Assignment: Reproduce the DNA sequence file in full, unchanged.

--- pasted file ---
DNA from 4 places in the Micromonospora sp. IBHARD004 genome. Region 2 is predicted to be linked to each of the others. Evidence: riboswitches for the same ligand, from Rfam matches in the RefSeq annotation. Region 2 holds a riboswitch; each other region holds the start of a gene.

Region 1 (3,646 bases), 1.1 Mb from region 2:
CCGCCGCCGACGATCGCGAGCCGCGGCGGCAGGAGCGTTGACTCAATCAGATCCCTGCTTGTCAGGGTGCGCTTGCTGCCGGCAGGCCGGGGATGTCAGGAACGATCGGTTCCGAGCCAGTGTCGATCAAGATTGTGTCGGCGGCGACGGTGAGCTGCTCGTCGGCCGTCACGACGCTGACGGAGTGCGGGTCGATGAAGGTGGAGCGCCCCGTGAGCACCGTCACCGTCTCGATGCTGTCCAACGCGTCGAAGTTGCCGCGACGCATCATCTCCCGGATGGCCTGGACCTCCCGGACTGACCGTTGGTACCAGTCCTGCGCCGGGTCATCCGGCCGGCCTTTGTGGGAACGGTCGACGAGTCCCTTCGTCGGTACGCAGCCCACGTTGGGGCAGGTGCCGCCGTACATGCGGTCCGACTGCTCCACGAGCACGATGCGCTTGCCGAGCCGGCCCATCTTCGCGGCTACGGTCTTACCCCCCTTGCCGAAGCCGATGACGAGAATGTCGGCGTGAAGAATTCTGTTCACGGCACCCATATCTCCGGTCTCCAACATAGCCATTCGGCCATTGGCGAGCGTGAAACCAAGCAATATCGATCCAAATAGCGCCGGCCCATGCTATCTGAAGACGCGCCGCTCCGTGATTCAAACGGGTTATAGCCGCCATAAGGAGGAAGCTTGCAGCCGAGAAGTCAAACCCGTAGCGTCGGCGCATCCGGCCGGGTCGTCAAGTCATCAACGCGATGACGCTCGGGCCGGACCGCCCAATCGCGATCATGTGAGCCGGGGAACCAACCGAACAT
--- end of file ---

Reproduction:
DNA from 4 places in the Micromonospora sp. IBHARD004 genome. Region 2 is predicted to be linked to each of the others. Evidence: riboswitches for the same ligand, from Rfam matches in the RefSeq annotation. Region 2 holds a riboswitch; each other region holds the start of a gene.

Region 1 (3,646 bases), 1.1 Mb from region 2:
CCGCCGCCGACGATCGCGAGCCGCGGCGGCAGGAGCGTTGACTCAATCAGATCCCTGCTTGTCAGGGTGCGCTTGCTGCCGGCAGGCCGGGGATGTCAGGAACGATCGGTTCCGAGCCAGTGTCGATCAAGATTGTGTCGGCGGCGACGGTGAGCTGCTCGTCGGCCGTCACGACGCTGACGGAGTGCGGGTCGATGAAGGTGGAGCGCCCCGTGAGCACCGTCACCGTCTCGATGCTGTCCAACGCGTCGAAGTTGCCGCGACGCATCATCTCCCGGATGGCCTGGACCTCCCGGACTGACCGTTGGTACCAGTCCTGCGCCGGGTCATCCGGCCGGCCTTTGTGGGAACGGTCGACGAGTCCCTTCGTCGGTACGCAGCCCACGTTGGGGCAGGTGCCGCCGTACATGCGGTCCGACTGCTCCACGAGCACGATGCGCTTGCCGAGCCGGCCCATCTTCGCGGCTACGGTCTTACCCCCCTTGCCGAAGCCGATGACGAGAATGTCGGCGTGAAGAATTCTGTTCACGGCACCCATATCTCCGGTCTCCAACATAGCCATTCGGCCATTGGCGAGCGTGAAACCAAGCAATATCGATCCAAATAGCGCCGGCCCATGCTATCTGAAGACGCGCCGCTCCGTGATTCAAACGGGTTATAGCCGCCATAAGGAGGAAGCTTGCAGCCGAGAAGTCAAACCCGTAGCGTCGGCGCATCCGGCCGGGTCGTCAAGTCATCAACGCGATGACGCTCGGGCCGGACCGCCCAATCGCGATCATGTGAGCCGGGGAACCAACCGAACAT